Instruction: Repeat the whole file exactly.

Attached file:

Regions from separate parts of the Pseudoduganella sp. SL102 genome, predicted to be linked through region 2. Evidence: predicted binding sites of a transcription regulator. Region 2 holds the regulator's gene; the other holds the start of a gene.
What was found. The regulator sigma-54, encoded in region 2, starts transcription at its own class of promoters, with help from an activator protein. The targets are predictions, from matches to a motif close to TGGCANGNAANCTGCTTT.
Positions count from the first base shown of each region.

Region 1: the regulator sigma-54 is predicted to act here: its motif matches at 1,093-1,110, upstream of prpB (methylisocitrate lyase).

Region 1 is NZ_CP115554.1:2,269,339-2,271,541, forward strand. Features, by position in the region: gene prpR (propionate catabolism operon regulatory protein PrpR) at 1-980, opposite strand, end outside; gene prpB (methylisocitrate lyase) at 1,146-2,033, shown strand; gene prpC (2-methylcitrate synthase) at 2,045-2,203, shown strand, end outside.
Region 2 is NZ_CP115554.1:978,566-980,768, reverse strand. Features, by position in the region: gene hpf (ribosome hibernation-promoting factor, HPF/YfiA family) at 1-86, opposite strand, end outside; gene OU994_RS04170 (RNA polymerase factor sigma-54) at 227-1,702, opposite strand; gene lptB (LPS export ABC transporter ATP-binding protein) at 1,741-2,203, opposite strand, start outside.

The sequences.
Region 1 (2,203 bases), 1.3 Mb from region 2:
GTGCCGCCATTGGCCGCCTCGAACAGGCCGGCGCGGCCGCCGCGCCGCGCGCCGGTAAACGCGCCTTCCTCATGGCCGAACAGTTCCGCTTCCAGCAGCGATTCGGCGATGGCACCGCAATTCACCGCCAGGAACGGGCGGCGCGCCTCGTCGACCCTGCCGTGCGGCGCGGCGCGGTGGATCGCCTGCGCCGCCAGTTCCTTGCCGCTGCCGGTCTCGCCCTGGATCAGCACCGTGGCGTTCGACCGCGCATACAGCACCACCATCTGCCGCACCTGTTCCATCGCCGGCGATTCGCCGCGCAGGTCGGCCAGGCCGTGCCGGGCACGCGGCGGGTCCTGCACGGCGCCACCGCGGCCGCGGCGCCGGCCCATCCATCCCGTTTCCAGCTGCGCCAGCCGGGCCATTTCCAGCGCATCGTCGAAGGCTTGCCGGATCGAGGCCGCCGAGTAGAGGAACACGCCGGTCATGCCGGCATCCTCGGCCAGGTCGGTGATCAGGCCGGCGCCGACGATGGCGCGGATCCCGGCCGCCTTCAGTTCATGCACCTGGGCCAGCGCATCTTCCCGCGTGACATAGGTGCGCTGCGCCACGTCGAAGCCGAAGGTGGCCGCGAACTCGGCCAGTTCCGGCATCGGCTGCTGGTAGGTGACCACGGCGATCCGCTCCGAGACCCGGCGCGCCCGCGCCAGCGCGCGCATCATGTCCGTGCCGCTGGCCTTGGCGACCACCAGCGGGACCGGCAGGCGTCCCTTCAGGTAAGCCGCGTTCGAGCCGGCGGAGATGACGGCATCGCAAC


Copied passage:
Regions from separate parts of the Pseudoduganella sp. SL102 genome, predicted to be linked through region 2. Evidence: predicted binding sites of a transcription regulator. Region 2 holds the regulator's gene; the other holds the start of a gene.
What was found. The regulator sigma-54, encoded in region 2, starts transcription at its own class of promoters, with help from an activator protein. The targets are predictions, from matches to a motif close to TGGCANGNAANCTGCTTT.
Positions count from the first base shown of each region.

Region 1: the regulator sigma-54 is predicted to act here: its motif matches at 1,093-1,110, upstream of prpB (methylisocitrate lyase).

Region 1 is NZ_CP115554.1:2,269,339-2,271,541, forward strand. Features, by position in the region: gene prpR (propionate catabolism operon regulatory protein PrpR) at 1-980, opposite strand, end outside; gene prpB (methylisocitrate lyase) at 1,146-2,033, shown strand; gene prpC (2-methylcitrate synthase) at 2,045-2,203, shown strand, end outside.
Region 2 is NZ_CP115554.1:978,566-980,768, reverse strand. Features, by position in the region: gene hpf (ribosome hibernation-promoting factor, HPF/YfiA family) at 1-86, opposite strand, end outside; gene OU994_RS04170 (RNA polymerase factor sigma-54) at 227-1,702, opposite strand; gene lptB (LPS export ABC transporter ATP-binding protein) at 1,741-2,203, opposite strand, start outside.

The sequences.
Region 1 (2,203 bases), 1.3 Mb from region 2:
GTGCCGCCATTGGCCGCCTCGAACAGGCCGGCGCGGCCGCCGCGCCGCGCGCCGGTAAACGCGCCTTCCTCATGGCCGAACAGTTCCGCTTCCAGCAGCGATTCGGCGATGGCACCGCAATTCACCGCCAGGAACGGGCGGCGCGCCTCGTCGACCCTGCCGTGCGGCGCGGCGCGGTGGATCGCCTGCGCCGCCAGTTCCTTGCCGCTGCCGGTCTCGCCCTGGATCAGCACCGTGGCGTTCGACCGCGCATACAGCACCACCATCTGCCGCACCTGTTCCATCGCCGGCGATTCGCCGCGCAGGTCGGCCAGGCCGTGCCGGGCACGCGGCGGGTCCTGCACGGCGCCACCGCGGCCGCGGCGCCGGCCCATCCATCCCGTTTCCAGCTGCGCCAGCCGGGCCATTTCCAGCGCATCGTCGAAGGCTTGCCGGATCGAGGCCGCCGAGTAGAGGAACACGCCGGTCATGCCGGCATCCTCGGCCAGGTCGGTGATCAGGCCGGCGCCGACGATGGCGCGGATCCCGGCCGCCTTCAGTTCATGCACCTGGGCCAGCGCATCTTCCCGCGTGACATAGGTGCGCTGCGCCACGTCGAAGCCGAAGGTGGCCGCGAACTCGGCCAGTTCCGGCATCGGCTGCTGGTAGGTGACCACGGCGATCCGCTCCGAGACCCGGCGCGCCCGCGCCAGCGCGCGCATCATGTCCGTGCCGCTGGCCTTGGCGACCACCAGCGGGACCGGCAGGCGTCCCTTCAGGTAAGCCGCGTTCGAGCCGGCGGAGATGACGGCATCGCAAC